With that out of the way, let's get started.
Basics of Commuting Within Makati City
Generally, there's not much difference between commuting within Makati, and commuting within the other cities in Metro Manila. You can ride either a (1) bus; (2) jeepney (or simply "jeep"); (3) taxi; (4) train like the LRT/MRT/PNR; or (5) your private vehicle.
Since this article tackles commuting (i.e. the use of public transportation), we will only discuss numbers 1, 2 and 4. We won't tackle number 5 for obvious reasons, and number 3 is basically like number 5 — except the driver is a complete stranger.
Also, as you can see here, there are several ways to get around Makati via public transportation. For the sake of clarity and brevity, however, we will tackle only the most important one (i.e. the Makati Central Business District). Besides, the linked map above isn't exactly the easiest to interpret for beginners. (Even this seasoned commuter found the map a little confusing to read!)
Again, let's start our engines, and hit the road.
The Makati Central Business District
The Makati Central Business District (or "CBD" for short) is bounded by four roads: Senator Gil Puyat Avenue (a.k.a. "Buendia"), Chino Roces (a.k.a. "Pasong Tamo"), Arnaiz Avenue (a.k.a. "Pasay Road" or "Libertad Road") and EDSA. As the name implies, this is where all the "action" in Makati is, so to speak.
Luckily, it's easy to get around this particular area. "Loading" and "Unloading" areas are clearly marked, and bus and jeepney drivers obey them (most of the time). If you get lost, you can always walk a little further until you see a sign, and it will point you in the right direction.
Of course, "lost" is the last state you want to be in when you're in an unfamiliar place like Makati. So here's a quick primer of what to ride to get to/from the Makati Central Business District:
Whether you come from the intersection of Roxas Boulevard and Buendia, or from one of the northern areas (Quezon City, Pasig, Mandaluyong, Marikina), you can ride a bus with the sign LRT-Ayala-Leveriza. The bus will turn right at Ayala Avenue, and you can get off at the "Unloading" area of your choice like:
- In front of Glorietta;
- On the intersection of Paseo de Roxas and Ayala Avenue (watch out for landmarks like the Ninoy Aquino Monument and the BPI Main Building); or
- On the intersection of Ayala Avenue and Buendia (in front of RCBC Plaza).
Now, this is a trickier one. A lot of jeeps pass along Ayala Avenue. However, each of them has a different route, and only one of them traverses the entirety of the aforementioned avenue. That "one" is the Ayala-MRT-Washington jeep, or simply known as the "Washington jeep."
If you come from the West, you can ride this jeep from the part of Washington Street that touches Buendia Avenue (in front of the LPL building). The jeep will go straight along Buendia, turn right at Ayala Avenue, go all the way, and drive to the other side of EDSA before heading back eastward. That's the point where you can get off, walk a few meters, and ride the MRT EDSA station.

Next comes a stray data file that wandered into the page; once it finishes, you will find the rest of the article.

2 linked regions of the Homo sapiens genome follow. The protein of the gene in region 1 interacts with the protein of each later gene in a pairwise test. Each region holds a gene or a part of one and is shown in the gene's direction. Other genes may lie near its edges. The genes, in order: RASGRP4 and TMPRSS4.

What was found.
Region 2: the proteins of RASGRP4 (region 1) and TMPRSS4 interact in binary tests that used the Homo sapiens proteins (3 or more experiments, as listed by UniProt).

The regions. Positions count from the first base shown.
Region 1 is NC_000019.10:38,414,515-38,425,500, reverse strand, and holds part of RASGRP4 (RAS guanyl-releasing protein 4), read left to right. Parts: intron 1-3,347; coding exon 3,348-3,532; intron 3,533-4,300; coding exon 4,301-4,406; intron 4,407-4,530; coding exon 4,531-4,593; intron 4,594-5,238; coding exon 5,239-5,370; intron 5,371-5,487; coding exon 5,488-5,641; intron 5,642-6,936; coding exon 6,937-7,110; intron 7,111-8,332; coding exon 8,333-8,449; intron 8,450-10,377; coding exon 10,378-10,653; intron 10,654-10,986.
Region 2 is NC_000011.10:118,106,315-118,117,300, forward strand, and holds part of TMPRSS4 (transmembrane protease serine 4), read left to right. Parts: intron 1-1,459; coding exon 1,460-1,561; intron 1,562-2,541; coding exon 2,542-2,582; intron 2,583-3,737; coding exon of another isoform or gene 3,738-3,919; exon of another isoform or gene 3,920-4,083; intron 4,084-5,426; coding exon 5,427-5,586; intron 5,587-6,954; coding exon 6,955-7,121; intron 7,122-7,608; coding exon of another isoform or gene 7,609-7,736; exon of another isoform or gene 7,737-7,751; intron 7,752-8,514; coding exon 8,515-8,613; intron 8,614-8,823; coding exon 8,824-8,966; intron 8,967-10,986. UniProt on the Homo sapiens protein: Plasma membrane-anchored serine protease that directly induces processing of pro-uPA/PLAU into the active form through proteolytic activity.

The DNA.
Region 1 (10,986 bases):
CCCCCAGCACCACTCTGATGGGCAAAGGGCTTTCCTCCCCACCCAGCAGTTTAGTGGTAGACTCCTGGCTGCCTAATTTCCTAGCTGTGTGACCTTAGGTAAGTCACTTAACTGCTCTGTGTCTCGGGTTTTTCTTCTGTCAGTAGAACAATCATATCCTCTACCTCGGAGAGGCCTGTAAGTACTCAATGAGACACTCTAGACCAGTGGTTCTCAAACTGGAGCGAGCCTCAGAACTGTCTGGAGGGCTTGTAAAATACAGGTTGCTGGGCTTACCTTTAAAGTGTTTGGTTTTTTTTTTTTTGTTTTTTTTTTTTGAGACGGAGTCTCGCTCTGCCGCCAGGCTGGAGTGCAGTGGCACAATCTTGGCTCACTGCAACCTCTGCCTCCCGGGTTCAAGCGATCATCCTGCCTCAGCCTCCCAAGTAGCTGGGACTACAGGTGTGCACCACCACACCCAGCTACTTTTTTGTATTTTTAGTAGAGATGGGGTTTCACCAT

However, the Washington jeep has a slightly different route when you're going eastward. From EDSA, it will go straight along Ayala Avenue, turn left at Yakal Street, turn left again along Pasong Tamo, turn right along Urban Avenue (near the Exportbank Plaza) before stopping at Washington.
The rest of the jeeps travel within the CBD (and, sometimes, beyond). There's the "Bel-Air-Washington" jeep, the "Ayala loop" jeep and the "Makati loop" jeep. Be sure to ask the barkers for more information about the routes, or refer to the linked map above.
For those of you commuting within the Salcedo and Legaspi Village areas, you'll be pleased to know that e-jeepneys exist. You can find more information about their so-called "Green Routes" here.
Unfortunately for regular Light Rail Transit (LRT) commuters, there's no direct link between the LRT and the Makati Business District. However:
- If you're on the LRT1 line, get off at EDSA station. Walk towards the MRT3 Taft station, ride it, and get off at Ayala station. If you can see either SM or Glorietta outside, you're on the right track (no pun intended).
- If you're on the LRT2 line, get off at the Cubao station. Walk towards the nearest MRT3 station, ride it, and get off at Ayala station.
On the other hand, you may be adventurous enough to try the (in)famous Philippine National Railways. In that case, your best bet is to get off at the PNR Buendia station, and ride one of the buses/jeeps with the "Ayala" sign from there.
And that's it for a crash course on commuting within the Makati Central Business District. If you have more questions, suggestions, or violent reactions, drop us a line in the comments below!